Around the non-BCS conferences and independents

Updated: March 17, 2008, 5:59 PM ET

Heart Of The Matter

For most college football players, the final step before medical clearance involves testing a reconstructed knee on a cutback route or lowering a repaired shoulder into a blocking sled.

Terence Campbell

ECU Media Relations

Terence Campbell's glad to be back on the field.

Terence Campbell's final hurdle was Plavix, a common blood thinner used to prevent dangerous clots from forming. As long as Campbell took Plavix, he couldn't play football for East Carolina.

"Once I got the news I was able to come off the medicine," Campbell said, "it was the best thing I ever heard."

Barely a year after suffering a heart attack and undergoing an emergency procedure, Campbell, a once-promising offensive tackle for the Pirates, has returned to the field for spring practice. Cleared to play in February, Campbell participated in East Carolina's first two workouts before reaching a more meaningful milestone: his 21st birthday.

Playing football was the goal, but Campbell always maintained a healthy dose of perspective. This wasn't an athlete rushing back, putting his sport ahead of his life. Campbell exhausted every avenue to make sure he was making a wise choice.

"I was going pretty much everywhere," Campbell said. "No doctor is going to give you a '100 percent, you're OK to go, it's not going to happen again,' but the best thing is get word from different doctors and see what they think. Everybody thinks I'm at low risk."

Campbell appeared to be at no risk before Feb. 27, 2007. He had zero history of heart problems and had started all 13 games in the 2006 season, earning Conference USA All-Freshman Team honors.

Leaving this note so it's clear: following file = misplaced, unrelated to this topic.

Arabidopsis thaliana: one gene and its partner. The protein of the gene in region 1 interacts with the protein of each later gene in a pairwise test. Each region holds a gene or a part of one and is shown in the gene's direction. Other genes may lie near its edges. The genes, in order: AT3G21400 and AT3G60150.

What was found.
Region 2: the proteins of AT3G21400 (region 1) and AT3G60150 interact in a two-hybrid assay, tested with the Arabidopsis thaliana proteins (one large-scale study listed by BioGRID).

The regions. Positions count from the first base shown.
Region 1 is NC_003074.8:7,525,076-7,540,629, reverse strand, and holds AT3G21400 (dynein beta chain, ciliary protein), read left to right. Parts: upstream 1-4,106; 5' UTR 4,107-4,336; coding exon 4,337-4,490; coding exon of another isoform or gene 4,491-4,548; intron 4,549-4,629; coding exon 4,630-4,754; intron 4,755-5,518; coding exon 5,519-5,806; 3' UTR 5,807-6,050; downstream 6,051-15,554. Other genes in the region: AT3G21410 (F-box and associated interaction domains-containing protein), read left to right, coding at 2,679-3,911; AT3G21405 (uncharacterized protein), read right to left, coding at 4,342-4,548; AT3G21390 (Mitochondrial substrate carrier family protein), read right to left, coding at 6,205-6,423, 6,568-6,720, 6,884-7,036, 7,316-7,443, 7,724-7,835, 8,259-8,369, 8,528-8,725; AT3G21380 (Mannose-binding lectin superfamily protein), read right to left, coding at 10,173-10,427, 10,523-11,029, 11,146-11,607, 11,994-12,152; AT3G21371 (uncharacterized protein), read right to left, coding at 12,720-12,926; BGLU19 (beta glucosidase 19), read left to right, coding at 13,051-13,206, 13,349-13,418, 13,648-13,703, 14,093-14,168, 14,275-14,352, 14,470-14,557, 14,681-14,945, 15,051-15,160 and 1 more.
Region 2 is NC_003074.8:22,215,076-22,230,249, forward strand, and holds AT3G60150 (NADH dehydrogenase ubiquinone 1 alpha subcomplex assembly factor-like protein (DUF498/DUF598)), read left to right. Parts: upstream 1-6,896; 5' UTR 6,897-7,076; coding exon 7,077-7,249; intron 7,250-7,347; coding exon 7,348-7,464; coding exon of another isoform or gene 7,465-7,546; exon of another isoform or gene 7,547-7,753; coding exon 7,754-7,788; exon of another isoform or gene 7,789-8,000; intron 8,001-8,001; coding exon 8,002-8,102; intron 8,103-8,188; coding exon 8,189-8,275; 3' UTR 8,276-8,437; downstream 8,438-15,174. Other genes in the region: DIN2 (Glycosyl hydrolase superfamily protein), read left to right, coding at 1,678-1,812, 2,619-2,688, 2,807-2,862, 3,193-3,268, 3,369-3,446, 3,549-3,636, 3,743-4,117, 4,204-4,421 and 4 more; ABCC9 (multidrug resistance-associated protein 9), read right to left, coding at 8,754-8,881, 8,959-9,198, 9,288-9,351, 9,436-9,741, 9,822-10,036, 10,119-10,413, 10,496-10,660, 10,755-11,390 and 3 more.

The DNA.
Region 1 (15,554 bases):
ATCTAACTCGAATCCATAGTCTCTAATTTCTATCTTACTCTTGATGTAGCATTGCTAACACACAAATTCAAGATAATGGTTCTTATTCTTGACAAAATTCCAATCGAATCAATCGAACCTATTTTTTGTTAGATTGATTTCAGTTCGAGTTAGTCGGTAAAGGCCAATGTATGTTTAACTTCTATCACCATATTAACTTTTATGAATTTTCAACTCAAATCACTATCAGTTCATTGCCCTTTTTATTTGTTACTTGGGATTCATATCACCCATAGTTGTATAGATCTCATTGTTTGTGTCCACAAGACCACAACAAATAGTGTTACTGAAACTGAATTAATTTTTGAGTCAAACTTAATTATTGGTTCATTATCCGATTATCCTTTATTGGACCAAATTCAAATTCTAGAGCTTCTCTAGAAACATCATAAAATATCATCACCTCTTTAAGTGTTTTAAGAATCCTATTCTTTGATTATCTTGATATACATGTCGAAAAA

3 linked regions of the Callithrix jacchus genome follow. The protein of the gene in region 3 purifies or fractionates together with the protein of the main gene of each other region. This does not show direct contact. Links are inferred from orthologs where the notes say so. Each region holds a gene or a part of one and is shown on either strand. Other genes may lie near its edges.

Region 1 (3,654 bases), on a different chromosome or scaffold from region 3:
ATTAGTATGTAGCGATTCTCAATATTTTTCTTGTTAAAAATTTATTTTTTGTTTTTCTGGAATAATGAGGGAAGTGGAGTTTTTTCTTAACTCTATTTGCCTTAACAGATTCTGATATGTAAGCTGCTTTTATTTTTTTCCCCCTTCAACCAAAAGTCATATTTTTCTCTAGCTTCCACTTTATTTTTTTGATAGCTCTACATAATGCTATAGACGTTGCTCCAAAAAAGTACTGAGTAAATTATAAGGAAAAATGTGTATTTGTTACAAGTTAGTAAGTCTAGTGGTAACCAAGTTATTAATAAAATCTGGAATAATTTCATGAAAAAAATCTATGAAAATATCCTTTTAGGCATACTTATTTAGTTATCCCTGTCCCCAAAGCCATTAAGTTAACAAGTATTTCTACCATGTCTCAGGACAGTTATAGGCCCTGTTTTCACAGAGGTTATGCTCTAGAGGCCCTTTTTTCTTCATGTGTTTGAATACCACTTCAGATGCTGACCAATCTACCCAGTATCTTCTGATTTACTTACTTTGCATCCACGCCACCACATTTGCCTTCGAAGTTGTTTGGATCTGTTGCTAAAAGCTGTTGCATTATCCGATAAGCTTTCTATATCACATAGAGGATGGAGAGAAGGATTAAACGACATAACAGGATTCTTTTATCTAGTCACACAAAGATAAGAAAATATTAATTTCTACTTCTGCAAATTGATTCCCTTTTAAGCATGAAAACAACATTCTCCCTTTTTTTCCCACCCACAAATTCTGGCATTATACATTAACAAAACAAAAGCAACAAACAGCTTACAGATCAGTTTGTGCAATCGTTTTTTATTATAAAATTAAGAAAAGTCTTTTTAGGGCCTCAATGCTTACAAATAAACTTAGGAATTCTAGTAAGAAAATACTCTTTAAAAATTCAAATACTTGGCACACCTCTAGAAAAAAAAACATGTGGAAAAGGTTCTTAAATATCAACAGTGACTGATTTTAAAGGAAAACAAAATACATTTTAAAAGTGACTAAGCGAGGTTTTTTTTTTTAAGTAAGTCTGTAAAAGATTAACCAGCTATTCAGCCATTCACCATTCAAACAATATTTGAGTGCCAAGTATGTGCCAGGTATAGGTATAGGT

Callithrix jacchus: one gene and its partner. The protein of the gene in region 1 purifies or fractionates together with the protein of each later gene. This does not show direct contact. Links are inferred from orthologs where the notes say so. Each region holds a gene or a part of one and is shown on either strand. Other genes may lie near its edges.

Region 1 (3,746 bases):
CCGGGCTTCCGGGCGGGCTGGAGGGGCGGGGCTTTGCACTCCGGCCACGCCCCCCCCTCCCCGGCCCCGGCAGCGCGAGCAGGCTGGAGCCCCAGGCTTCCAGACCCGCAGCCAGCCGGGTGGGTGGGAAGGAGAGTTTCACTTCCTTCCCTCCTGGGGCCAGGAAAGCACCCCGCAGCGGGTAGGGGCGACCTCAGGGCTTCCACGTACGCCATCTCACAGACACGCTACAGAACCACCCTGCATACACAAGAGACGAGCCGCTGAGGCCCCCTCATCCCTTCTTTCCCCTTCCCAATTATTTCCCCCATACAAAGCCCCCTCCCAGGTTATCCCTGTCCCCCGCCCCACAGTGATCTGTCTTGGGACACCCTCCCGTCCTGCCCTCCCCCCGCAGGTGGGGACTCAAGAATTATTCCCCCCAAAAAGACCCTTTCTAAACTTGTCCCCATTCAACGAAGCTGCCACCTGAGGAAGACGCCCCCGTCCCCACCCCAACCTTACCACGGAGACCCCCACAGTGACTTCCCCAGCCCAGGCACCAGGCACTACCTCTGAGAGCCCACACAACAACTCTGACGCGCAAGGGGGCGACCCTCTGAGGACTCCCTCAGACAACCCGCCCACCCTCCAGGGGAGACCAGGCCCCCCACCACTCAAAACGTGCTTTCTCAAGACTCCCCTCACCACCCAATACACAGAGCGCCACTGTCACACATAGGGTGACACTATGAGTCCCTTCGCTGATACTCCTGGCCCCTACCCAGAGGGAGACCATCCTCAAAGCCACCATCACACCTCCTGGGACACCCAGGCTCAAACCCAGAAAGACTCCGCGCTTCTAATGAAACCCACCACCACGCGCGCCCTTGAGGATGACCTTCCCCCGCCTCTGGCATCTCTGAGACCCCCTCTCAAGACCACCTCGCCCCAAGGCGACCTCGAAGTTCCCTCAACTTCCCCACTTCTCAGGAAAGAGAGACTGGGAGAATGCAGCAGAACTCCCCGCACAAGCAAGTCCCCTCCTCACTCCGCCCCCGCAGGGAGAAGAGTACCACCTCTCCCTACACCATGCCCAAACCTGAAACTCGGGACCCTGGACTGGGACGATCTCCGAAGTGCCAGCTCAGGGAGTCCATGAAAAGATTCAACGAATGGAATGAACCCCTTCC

But on the last day of winter workouts, two days before spring practice was set to open, Campbell felt chest pains.

"[The trainers] told me, 'Go home. If your arm starts to feel numb or something, give us a call,'" Campbell said. "It worsened, so I called them. It kind of just came out of nowhere. We didn't know exactly what was going on. Then the doctors were saying I had a heart attack."

That night, the 19-year-old Campbell underwent a non-surgical procedure to clear blockage and remained hospitalized for several days.

He started monitoring his diet, cutting back on McDonald's and Gatorade in favor of salads and water. He shed 15 pounds. He mentored young offensive linemen during practice.

During those early months, playing football again wasn't on the table.

"The main thing was let's just make sure Terence can live a healthy life, monitoring his cholesterol, his blood pressure, his weight, changing his eating habits," East Carolina coach Skip Holtz said. "I said, 'Once we get to the point where we feel good about the health, then we can look at the possibility of playing again.'"

Campbell lost count of all the doctor's appointments he attended, the tests he endured and the opinions he received.

"You name it, I was going through it," Campbell said. "The doctors knew I'd be fine and be able to live a healthy life, but they also knew that I wanted to also play football. They took that into account with making their decisions. It was very helpful."

After getting the go-ahead in January from a cardiologist in Charlotte, Campbell sensed a return to football was near. Since he had no prior heart problems, he was allowed to come off Plavix and started taking baby aspirin as a blood thinner.

He still takes Lipitor to control his cholesterol and several other medications, but nothing that keeps him off the field.

"There aren't many people who have gone what he's been through and played college football," Holtz said. "I don't think there's been anybody. His patience, how hard he's worked to get himself back in shape, the way he's pushing himself and the smile on his face, it's been really neat to see.

"This is what he wants to do. It's his decision, not ours."